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Next Steps for COML Project Underway: SEARCH Helps Develop Training CurriculaBack See more recent articles
SEARCH is continuing its involvement in the Communications Unit Leader (COML) training within the National Incident Management System (NIMS). The Department of Homeland Security's (DHS) Office for Interoperability and Compatibility funded the initial development of the COML course in 2007.
In response to the need for standardized communication unit training, SEARCH was tasked through the SAFECOM Practitioner Resource Group to develop an all-hazards COML task list and training curriculum. (See Background for more details on this effort.)
From February 19-22, 2008, 30 public safety practitioners representing multiple disciplines across the nation met in Seattle, Washington, to discuss the COML course. Representatives from the DHS Incident Management Systems Integration Division and Office of Emergency Communications (OEC) also attended the meeting.
The next steps and recommendations that resulted from the meeting included contracting with SEARCH to modify course prequalifications, course curricula, materials and policies. SEARCH also developed a position-specific task book for COML to serve as an Assessment Guide. Individuals may include experience within the previous three years to meet the task book requirements, which comprise a list of practical, hands-on experiences or skills that must be demonstrated. A task book describes functions and tasks of an Incident Command System (ICS) position or function.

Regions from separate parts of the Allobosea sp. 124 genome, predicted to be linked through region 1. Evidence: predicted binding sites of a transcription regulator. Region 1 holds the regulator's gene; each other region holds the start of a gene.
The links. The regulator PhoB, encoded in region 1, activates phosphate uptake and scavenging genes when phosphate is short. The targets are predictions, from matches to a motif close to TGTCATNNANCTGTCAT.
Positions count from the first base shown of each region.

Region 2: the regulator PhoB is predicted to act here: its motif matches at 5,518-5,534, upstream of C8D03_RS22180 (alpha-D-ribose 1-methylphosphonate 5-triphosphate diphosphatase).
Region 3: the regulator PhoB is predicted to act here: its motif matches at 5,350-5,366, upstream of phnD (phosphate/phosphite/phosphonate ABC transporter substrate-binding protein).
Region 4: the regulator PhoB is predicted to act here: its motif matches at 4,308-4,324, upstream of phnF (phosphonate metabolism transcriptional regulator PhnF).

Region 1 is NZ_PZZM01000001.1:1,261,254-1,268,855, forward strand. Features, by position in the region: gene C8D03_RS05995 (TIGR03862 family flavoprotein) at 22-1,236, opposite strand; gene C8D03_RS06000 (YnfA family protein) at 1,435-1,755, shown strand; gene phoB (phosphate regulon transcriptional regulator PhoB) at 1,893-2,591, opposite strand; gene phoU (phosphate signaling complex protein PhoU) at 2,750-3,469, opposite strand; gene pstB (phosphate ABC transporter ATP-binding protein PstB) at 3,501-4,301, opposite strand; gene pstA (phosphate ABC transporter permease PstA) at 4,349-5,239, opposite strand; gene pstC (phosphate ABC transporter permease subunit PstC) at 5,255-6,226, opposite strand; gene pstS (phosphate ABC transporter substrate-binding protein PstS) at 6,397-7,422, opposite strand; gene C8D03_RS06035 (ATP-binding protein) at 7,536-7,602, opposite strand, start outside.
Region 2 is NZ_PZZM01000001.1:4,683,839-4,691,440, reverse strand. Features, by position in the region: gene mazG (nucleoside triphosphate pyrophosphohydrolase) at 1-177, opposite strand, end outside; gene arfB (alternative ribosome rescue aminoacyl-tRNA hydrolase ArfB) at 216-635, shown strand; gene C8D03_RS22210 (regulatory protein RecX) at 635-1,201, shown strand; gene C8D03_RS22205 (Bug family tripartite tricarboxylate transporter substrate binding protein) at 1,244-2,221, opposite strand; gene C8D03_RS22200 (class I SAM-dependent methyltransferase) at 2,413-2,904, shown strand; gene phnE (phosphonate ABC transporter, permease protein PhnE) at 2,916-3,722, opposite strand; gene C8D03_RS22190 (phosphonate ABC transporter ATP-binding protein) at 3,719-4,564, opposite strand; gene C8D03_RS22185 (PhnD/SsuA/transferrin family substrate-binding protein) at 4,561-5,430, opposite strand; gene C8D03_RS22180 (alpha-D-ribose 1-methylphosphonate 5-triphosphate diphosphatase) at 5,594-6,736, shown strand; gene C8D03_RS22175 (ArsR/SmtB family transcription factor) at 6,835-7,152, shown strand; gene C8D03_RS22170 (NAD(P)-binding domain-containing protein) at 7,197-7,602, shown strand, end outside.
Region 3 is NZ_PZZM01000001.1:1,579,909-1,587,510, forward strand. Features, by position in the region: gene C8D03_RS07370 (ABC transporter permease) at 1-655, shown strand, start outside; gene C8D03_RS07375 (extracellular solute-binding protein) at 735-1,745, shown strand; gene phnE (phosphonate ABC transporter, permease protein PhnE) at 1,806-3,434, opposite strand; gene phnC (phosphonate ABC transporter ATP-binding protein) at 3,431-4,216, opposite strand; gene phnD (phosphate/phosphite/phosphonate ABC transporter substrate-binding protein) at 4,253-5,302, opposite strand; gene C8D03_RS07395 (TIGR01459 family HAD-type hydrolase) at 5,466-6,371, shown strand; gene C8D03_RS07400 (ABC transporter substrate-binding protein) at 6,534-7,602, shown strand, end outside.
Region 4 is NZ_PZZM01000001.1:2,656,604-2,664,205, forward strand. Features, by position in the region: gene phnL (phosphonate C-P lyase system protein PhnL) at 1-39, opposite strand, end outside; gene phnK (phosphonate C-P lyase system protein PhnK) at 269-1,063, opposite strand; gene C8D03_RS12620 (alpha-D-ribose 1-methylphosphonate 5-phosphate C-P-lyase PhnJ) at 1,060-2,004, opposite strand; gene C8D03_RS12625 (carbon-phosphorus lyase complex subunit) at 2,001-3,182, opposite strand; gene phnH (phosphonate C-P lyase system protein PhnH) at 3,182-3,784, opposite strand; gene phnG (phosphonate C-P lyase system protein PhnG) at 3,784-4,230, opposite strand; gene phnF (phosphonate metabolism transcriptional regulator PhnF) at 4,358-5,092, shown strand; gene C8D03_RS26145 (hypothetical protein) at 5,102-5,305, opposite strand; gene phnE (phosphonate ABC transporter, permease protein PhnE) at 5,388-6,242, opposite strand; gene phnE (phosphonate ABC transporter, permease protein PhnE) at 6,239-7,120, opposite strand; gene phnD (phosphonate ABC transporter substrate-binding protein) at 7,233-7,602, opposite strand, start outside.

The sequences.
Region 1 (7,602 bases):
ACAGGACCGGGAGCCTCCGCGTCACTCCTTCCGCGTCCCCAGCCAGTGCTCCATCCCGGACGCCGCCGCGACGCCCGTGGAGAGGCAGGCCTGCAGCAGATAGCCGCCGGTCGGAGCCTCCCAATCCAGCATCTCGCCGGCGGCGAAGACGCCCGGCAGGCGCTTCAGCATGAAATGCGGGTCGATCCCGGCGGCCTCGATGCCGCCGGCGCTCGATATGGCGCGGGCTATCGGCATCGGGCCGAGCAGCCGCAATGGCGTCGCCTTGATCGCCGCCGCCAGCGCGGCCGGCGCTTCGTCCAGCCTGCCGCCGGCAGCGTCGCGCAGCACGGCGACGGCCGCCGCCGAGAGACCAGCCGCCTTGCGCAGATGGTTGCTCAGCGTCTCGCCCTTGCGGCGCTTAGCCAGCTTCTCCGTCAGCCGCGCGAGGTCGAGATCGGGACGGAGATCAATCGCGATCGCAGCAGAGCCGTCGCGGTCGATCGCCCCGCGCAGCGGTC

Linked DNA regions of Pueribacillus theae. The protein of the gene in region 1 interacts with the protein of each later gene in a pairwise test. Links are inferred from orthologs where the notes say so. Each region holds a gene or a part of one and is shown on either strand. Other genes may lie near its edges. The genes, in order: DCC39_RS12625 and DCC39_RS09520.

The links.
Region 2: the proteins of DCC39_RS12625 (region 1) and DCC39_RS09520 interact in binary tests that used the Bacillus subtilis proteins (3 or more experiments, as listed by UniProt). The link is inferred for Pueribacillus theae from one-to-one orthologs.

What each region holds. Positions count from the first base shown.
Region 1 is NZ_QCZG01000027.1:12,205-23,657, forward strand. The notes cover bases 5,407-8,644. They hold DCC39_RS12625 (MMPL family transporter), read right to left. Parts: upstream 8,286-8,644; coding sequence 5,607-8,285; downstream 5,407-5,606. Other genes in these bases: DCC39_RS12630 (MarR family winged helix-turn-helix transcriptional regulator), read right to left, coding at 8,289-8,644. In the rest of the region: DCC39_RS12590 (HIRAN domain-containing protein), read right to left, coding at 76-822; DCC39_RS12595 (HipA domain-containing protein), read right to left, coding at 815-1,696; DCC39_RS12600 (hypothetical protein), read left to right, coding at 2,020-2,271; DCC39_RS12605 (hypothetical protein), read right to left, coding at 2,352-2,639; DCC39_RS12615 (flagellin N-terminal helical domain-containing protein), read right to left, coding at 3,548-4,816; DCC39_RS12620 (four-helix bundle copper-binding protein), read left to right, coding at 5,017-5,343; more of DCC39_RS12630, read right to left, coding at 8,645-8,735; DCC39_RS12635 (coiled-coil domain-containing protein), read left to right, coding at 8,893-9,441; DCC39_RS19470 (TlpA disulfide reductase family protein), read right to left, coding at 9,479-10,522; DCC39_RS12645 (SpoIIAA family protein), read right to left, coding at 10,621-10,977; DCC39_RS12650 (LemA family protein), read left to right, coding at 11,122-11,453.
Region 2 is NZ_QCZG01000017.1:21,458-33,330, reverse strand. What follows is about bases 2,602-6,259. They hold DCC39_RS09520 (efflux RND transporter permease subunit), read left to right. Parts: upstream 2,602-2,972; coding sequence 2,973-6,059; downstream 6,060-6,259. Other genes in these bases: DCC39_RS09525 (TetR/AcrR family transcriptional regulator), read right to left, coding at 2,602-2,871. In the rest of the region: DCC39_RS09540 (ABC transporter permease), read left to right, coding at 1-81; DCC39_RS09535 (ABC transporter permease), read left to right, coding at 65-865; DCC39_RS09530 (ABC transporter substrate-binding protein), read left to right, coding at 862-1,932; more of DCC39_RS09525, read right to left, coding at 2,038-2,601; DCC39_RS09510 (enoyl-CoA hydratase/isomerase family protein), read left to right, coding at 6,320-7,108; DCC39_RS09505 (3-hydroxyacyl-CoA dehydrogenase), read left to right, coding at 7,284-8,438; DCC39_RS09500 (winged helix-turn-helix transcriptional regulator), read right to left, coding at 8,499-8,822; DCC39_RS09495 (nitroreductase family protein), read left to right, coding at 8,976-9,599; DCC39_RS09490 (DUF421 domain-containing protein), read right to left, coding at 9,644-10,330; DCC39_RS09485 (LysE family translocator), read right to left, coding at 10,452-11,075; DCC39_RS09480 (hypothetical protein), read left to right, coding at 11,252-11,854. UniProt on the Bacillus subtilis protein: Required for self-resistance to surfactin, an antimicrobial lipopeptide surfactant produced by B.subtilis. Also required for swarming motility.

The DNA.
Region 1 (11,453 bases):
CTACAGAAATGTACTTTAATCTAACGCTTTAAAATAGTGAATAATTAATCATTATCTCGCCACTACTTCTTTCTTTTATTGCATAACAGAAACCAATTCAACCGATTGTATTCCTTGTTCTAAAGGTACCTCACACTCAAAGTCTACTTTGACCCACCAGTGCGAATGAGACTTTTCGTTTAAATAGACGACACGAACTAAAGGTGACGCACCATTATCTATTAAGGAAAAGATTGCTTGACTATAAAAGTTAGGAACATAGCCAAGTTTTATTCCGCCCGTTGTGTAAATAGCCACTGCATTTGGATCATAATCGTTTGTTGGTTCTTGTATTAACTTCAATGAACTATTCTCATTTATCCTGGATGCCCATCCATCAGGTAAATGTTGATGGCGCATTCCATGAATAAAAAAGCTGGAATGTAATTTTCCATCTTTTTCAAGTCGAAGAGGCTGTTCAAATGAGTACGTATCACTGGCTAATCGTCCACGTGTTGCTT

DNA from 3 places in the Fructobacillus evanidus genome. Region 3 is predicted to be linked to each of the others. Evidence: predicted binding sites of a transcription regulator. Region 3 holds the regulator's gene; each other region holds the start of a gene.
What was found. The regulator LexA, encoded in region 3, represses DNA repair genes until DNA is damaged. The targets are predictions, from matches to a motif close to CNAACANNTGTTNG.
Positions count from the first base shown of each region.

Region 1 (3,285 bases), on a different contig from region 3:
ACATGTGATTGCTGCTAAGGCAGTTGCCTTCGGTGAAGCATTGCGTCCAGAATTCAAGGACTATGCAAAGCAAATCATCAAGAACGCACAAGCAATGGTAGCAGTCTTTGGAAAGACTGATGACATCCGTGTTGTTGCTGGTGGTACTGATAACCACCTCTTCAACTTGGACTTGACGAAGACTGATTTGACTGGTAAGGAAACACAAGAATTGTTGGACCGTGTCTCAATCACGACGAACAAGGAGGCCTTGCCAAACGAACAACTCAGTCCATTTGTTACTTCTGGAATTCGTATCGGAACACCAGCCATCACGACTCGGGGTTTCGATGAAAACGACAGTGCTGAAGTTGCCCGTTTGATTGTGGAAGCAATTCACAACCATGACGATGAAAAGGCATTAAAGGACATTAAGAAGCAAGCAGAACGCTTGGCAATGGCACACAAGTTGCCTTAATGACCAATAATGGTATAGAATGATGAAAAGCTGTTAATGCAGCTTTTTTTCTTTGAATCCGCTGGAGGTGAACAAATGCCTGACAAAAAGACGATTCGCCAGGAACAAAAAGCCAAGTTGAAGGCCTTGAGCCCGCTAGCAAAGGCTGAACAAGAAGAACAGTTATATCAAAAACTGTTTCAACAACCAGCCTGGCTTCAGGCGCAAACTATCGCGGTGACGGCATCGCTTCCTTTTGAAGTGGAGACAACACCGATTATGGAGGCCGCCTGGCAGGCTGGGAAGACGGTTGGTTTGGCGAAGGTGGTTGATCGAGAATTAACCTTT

Director, Public Safety Programs, SEARCH
A COML Communiqué was issued on April 24, 2008, by the DHS Office of Interoperability and Compatibility, which is designed to assist in updating concerned parties regarding the progress of issues related to the COML position. For more information, contact SEARCH Public Safety Technology Specialist Mallorie Teubner at firstname.lastname@example.org.
Communication Unit Leader (COML) training has been a topic of concern for many years. Although great strides have been made to bridge operational and technical incompatibilities, our nation's public safety community still faces major challenges in addressing the complexity of managing communications during large-scale domestic incidents.
On April 12, 2005, the National Incident Management System (NIMS) Integration Center released an alert, NIMS Alert: 006-05, noting that Incident Command System (ICS) training guidelines must be consistent with the "concepts, principles and characteristics of the NIMS ICS training offered by the Department of Homeland Security (DHS) training entities along with that of the National Wildfire Coordinating Group (NWCG)."
However, DHS did not currently have standardized communications unit training. NWCG training for it was the only existing standard that was NIMS-compliant, but it lacked broad application to the first responder community in other types of emergency response. As a result, the NIMS Integration Center asked SAFECOM to develop the all-hazards COML standard of performance and a training curriculum.